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Light in intergalctic space/ voids

  1. Aug 1, 2011 #1
    Here on Earth the furthest object that can be seen with the naked eye is the Andromeda Galaxy at aprx. 2 million light years. And even that is not very easy to see.Obviously it is harder to see here on Earth in our light polluted skies and it would be easier to see in space. But even that difference I would think has to have some to limit. So my qestion is, if you were in intergalactic space say in a large void between galaxies in a galactic cluster or in a really large void between galactic clusters and you were floating along in a space suite, would you even be able to see any light at all ,Or would you find yourself floating in a seemingly pitch black endless void? Or, are our eyes sensitive enough that you could percieve galaxies or clusters of them as at least a blur of light from any distance.
    Last edited: Aug 1, 2011
  2. jcsd
  3. Aug 2, 2011 #2
    In deep intergalactic space. You can't see even a glimmer of light even from a supernova, with your eyes. Its pure blackness. Its the nature and majority of the universe. Pure blackness.
  4. Aug 2, 2011 #3


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    When you say in space and you suggest that this has to have a limit what do you mean? Light pollution only occurs because we have an atmosphere.

    I'm not entirely sure how to work it out for an eye but there was a few threads I partook in a while ago that looked at how big a telescope would have to be to detect objects of specific sizes.


    Er...what? "Pure blackness" doesn't make much sense at all. Space doesn't absorb light like a dark fog. What do you mean by "deep" intergalactic space?
  5. Aug 2, 2011 #4


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    The most distant object observable from earth with the naked eye was GRB 080319B, magnitude 5.8, in 2008. It was 7.5 billion light years from earth.
    [re: http://www.nasa.gov/mission_pages/swift/bursts/brightest_grb.html] [Broken] The faintest object visible to the naked eye is about magnitude 8 [http://web.me.com/mdiastro/faintestobject/Welcome.html], so, GRB 080319B would have been visible from anywhere within the observable universe.
    Last edited by a moderator: May 5, 2017
  6. Aug 2, 2011 #5
    well I've looked and lokked and andromeda is HARD to see !! and this a GALAXY only 2 million light years away.. and it is listed as the most distant object you can see with the naked eye...so if your in a void that 20, 30, 40, 50 million light years away from the closest stars er galaxies ,than that light would have to be so faint I dont see how you could possibly see anything with your naked eyes...and I'm just going on how dim a huge freaking galaxy is to us from only 2 Mil light years away...and what the dude said about "deep intergalactic space" I think he means the sme thing I was refering to..the HUGE empty voids between Galactic clusters. If we can BARELY see our closest neighbor ANDROMEDA at 2 mil light years. Just imagine floating along in a space suit in between our galactic cluster.......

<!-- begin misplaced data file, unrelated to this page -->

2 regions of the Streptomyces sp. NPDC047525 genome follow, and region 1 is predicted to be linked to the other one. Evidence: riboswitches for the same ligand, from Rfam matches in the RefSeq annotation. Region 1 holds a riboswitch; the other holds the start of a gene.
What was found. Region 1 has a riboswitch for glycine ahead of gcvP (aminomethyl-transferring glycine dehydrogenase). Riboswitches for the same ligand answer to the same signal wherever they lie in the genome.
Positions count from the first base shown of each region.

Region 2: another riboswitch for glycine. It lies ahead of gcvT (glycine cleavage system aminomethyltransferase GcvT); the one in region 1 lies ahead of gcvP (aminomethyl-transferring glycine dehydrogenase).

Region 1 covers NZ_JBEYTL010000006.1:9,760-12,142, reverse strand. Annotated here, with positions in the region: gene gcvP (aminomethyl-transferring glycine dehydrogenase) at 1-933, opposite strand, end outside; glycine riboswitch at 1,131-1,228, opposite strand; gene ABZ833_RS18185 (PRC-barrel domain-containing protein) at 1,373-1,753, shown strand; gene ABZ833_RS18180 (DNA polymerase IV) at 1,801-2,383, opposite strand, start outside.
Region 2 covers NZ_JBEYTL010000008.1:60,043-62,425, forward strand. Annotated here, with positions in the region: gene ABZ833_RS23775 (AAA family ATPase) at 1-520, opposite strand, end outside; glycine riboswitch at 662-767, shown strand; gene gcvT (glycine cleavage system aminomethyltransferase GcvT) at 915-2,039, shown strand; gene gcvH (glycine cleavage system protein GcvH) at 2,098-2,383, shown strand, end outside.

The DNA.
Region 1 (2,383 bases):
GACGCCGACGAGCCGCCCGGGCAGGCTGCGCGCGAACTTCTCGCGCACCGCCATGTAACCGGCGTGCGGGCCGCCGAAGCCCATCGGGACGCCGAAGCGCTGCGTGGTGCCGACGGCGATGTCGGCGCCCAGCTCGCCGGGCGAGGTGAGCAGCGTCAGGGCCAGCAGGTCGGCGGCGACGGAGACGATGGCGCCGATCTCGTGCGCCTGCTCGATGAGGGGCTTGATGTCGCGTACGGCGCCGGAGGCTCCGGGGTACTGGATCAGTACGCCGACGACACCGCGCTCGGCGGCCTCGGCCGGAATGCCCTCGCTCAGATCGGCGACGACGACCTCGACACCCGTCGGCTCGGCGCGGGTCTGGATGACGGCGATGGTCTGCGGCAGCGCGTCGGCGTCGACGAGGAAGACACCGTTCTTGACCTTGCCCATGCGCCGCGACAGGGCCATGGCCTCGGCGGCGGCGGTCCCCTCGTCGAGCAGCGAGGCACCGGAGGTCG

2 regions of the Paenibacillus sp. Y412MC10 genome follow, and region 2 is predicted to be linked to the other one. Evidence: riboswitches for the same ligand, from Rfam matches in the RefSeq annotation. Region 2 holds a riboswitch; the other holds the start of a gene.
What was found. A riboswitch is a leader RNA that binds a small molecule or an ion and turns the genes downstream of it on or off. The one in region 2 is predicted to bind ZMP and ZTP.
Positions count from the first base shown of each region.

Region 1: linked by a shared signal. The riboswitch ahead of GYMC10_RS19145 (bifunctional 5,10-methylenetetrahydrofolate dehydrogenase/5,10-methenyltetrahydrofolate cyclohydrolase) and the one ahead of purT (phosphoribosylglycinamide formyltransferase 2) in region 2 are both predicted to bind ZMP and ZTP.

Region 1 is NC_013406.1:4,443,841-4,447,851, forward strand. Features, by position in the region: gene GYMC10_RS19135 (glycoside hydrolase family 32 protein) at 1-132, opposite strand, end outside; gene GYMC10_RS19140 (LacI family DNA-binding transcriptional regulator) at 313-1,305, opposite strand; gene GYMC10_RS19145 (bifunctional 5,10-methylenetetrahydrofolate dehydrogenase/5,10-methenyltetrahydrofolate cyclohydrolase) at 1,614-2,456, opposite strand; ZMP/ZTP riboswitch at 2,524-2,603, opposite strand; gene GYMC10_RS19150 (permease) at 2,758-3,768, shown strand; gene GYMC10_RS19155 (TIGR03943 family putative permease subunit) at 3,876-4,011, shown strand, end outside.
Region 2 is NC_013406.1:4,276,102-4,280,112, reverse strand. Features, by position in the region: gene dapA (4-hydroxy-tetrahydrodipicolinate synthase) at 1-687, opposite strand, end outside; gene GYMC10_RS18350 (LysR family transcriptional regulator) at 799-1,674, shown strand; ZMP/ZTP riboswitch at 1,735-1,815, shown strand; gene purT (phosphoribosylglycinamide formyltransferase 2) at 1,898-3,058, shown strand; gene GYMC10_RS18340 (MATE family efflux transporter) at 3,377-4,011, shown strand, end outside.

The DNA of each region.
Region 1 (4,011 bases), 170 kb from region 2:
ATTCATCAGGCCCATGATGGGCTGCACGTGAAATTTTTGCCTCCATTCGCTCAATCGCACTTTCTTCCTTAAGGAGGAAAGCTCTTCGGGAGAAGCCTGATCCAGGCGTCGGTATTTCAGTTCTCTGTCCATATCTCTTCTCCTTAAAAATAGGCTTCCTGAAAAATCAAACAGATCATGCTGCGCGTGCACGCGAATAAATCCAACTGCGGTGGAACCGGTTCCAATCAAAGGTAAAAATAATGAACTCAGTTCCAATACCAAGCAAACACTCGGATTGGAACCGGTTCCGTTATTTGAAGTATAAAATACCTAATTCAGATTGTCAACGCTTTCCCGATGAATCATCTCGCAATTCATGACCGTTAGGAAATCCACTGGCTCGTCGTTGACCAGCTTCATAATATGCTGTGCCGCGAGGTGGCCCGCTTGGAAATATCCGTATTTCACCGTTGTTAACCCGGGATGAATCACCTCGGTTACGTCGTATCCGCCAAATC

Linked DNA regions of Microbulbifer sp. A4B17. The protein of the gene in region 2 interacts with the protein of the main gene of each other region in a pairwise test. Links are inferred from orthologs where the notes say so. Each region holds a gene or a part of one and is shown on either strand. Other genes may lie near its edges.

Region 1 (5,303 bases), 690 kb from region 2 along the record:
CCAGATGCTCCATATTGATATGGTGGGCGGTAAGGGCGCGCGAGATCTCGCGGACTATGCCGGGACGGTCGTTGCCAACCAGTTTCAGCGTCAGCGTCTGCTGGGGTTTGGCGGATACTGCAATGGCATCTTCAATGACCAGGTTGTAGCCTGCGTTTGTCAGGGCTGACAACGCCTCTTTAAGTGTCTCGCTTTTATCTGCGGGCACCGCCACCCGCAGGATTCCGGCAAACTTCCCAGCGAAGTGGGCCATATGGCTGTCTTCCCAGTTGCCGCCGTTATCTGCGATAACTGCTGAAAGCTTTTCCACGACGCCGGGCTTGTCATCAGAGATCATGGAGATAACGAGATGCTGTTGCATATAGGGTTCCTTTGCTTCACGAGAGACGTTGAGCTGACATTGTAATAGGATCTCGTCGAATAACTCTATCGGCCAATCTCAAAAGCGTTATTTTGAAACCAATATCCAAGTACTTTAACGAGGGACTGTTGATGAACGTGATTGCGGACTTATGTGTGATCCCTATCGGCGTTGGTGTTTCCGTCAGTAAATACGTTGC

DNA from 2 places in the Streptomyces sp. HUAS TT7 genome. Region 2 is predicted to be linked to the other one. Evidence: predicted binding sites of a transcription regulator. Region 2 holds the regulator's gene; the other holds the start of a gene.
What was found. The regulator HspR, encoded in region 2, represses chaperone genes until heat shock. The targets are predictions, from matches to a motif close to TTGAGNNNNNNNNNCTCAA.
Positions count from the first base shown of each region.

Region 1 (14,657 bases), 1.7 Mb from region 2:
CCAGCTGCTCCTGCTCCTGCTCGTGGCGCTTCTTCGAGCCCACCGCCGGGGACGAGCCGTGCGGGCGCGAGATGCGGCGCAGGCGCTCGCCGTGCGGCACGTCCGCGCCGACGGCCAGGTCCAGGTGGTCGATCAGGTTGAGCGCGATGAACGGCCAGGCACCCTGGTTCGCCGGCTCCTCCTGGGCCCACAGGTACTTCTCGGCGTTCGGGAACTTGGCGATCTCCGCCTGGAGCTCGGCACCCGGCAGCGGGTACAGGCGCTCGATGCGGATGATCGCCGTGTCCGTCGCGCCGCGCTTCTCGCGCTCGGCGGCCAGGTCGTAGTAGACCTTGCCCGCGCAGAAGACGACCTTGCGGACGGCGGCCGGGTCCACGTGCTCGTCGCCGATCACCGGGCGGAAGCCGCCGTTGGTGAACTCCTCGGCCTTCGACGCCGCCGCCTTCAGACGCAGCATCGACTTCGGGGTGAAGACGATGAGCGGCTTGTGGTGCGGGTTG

" Beyond Our Local Group Many more than a few dozen galaxies reside in the Universe. Time exposures made with large telescopes, such as that in Figure 2.2, reveal thousands of galaxies within virtually any small field of view. In all, astronomers estimate that ~40 billion other galaxies inhabit the observable Universe. And virtually all of them are much farther away than even the distant members of our local galaxy cluster. For millions of light-years beyond the edge of the Local Group, there appears to be nothing—no galaxies, no stars, no gas or dust—just empty intergalactic space."

    "STRIVE TO APRECIATE the far recesses of deep space outside the Local Group. Searching a seemingly interminable void, we occasionally sight a “field” galaxy scattered lonely here and there. Not until we reach a distance of ~60 million light-years away do we find another galaxy cluster, an unmistakable volume of space brimming with galaxies. This cluster is especially rich, containing not just ~35 galaxies like in our own Local Group; the so-called Virgo Cluster harbors nearly 3,000 galaxies. Try to visualize in mind’s eye thousands of individual galaxies all clustered in a swarm, each one housing about a 100 billion stars. No wonder most people have trouble appreciating the immensity of matter, space, and time in the Universe. Astrophysicists are no different; we, too, share the burden of trying to fathom such humongous sizes and scales, including astronomical numbers of astronomical objects." (they have to use BIG telescopes and time exposures to see the other clusters out there)
    And 60 MILLION light years away!!! from our local group., to the next cluster.there is not gonna be too much visible light(to the naked eye") ok a gamma ray burst once in a while might cause you to see a little flash once in a while ! and I dont know how far but the next closest one (cluster) is surely double that... Do you follow what I'm trying to say?? or IMAGINE??... floating in a space suit in empty space 30 million light years ( the middle of the void) from the closest..light..anything.Pitch *** black. talk about a sensory deprivation situation....the universe is really really BIG!? and dark thats all i am trying to say, figure out..imagine

    Last edited: Aug 2, 2011
  7. Aug 3, 2011 #6


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    Yes, the universe is big. You'll probably find that a lot of the members here really appreciate that as they work in the field. The biggest difference between here and intergalactic space is light pollution that makes a hell of a difference. I live in London, at night I'll be lucky to see more than 6 stars.
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